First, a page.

Given a set of N items to be clustered, and an NxN distance (or similarity) matrix, the basic process hierarchical clustering is this:

1.Start by assigning each item to its own cluster, so that if you have N items, you now have N clusters, each containing just one item. Let the distances (similarities) between the clusters equal the distances (similarities) between the items they contain.

2.Find the closest (most similar) pair of clusters and merge them into a single cluster, so that now you have one less cluster.

3.Compute distances (similarities) between the new cluster and each of the old clusters.

4.Repeat steps 2 and 3 until all items are clustered into a single cluster of size N.

Hierarchical Clustering

Normalized Expression Data

N*N correlation matrix

control

t2

t0

t1

...

time

Cluster Analysis- Correlation as measure of co-expression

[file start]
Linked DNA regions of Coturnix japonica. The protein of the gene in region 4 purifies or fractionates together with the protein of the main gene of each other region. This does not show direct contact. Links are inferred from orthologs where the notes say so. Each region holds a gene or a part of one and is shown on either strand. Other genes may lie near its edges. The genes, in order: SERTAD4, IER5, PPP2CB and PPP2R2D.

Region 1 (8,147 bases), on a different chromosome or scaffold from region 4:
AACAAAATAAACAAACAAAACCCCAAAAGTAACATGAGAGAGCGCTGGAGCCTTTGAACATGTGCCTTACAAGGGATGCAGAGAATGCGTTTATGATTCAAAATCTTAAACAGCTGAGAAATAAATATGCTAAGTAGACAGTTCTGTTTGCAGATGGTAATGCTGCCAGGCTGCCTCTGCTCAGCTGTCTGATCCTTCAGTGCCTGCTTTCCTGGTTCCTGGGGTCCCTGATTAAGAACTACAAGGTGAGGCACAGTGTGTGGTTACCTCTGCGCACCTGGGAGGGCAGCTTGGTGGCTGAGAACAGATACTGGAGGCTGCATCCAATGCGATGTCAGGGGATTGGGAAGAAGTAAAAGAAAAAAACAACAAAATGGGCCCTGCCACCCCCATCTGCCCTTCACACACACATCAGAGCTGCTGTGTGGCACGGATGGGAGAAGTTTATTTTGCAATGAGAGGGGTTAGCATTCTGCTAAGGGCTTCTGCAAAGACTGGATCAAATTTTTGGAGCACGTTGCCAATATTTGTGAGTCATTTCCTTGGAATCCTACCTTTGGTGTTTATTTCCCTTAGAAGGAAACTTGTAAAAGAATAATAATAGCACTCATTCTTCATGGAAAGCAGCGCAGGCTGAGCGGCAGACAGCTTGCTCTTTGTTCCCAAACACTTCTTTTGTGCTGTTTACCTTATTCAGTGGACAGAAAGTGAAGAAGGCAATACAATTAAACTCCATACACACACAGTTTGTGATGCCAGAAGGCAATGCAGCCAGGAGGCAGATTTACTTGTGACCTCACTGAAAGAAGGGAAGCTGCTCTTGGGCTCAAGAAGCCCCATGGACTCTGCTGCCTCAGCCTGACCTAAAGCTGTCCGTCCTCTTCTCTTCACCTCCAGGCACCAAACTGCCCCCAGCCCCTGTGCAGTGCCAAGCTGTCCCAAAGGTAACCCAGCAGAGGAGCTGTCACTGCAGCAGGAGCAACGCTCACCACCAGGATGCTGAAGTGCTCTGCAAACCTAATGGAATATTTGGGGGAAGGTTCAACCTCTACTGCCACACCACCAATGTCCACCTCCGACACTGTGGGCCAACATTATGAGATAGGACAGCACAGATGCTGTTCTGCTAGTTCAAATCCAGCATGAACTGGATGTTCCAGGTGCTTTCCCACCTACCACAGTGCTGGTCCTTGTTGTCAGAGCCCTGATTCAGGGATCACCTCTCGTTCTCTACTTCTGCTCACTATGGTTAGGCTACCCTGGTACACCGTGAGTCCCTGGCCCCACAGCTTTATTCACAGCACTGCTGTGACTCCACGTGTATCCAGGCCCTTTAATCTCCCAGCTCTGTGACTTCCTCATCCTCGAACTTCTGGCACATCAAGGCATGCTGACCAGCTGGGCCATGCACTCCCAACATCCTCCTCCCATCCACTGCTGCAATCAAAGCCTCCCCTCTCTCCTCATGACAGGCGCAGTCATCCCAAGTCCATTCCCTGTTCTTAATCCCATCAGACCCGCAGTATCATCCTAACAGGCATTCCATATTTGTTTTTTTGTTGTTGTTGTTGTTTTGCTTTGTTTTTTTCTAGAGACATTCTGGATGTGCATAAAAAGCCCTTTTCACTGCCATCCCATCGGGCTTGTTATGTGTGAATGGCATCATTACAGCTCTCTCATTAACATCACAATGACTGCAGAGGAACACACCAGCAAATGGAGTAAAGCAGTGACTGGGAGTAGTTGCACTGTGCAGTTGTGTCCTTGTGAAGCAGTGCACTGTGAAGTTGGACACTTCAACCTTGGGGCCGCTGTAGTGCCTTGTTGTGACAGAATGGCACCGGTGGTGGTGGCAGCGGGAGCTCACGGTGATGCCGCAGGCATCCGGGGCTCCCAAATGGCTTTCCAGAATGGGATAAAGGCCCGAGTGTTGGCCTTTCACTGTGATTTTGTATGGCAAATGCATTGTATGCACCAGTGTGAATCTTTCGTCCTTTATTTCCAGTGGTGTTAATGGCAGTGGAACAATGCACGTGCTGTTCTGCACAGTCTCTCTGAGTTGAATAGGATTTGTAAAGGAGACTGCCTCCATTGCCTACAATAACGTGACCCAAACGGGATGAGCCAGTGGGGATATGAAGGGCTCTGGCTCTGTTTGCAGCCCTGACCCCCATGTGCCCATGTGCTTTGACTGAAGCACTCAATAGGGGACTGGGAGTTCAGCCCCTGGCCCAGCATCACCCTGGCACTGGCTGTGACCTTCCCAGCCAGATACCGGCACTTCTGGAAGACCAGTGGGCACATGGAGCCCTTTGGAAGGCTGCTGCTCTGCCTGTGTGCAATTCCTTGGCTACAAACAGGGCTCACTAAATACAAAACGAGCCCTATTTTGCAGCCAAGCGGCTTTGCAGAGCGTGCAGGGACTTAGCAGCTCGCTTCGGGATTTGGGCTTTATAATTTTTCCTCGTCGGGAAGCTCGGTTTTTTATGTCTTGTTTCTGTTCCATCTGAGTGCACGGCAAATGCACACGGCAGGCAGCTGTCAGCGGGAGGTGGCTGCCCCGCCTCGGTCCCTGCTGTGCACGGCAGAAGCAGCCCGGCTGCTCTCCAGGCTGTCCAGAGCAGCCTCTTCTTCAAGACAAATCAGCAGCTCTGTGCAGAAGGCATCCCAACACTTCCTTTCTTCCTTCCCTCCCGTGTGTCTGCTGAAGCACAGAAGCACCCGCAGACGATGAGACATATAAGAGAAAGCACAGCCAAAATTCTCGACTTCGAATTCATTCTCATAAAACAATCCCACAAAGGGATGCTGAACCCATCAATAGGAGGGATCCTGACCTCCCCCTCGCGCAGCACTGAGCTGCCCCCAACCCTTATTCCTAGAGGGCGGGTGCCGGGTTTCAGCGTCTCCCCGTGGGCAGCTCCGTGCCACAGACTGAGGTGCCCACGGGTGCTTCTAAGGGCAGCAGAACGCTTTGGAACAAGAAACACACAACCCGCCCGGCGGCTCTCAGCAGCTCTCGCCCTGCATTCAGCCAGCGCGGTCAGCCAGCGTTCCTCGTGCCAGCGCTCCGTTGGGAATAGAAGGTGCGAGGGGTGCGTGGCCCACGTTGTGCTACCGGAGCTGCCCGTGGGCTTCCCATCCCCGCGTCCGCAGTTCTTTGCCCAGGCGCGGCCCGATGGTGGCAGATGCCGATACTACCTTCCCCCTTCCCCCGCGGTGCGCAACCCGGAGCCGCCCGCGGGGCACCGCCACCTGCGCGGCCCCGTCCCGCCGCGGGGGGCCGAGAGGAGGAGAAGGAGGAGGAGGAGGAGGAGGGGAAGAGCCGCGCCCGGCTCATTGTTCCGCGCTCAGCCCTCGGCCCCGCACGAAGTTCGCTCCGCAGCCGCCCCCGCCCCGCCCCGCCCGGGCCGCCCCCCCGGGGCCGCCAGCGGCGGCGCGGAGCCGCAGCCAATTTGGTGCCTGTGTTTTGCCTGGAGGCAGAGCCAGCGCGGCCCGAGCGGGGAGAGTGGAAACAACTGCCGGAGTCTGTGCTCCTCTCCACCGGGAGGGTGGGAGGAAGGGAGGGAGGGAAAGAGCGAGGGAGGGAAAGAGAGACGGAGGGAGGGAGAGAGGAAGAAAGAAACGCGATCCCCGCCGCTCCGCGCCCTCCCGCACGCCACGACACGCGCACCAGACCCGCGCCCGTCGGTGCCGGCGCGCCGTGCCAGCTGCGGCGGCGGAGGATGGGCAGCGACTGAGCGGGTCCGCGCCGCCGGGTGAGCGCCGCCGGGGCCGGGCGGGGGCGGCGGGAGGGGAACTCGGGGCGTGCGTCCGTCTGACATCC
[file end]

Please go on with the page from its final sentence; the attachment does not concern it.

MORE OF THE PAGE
- Eisen et al. (1998) (PNAS, 95:14863)

Experiment over time

Cluster Analysis

- Result: Dendogram assemling N genes
- Points of discussion
- similarity based, useful for co-expression
- dependent on similarity measure?
- useful in preliminary scans
- biological relevance of clusters?

distance

Min

distance

Max

distance

Distance Between Two Clusters- single-link clustering (also called the connectedness or minimum method) : we consider the distance between one cluster and another cluster to be equal to the shortest distance from any member of one cluster to any member of the other cluster. If the data consist of similarities, we consider the similarity between one cluster and another cluster to be equal to the greatest similarity from any member of one cluster to any member of the other cluster.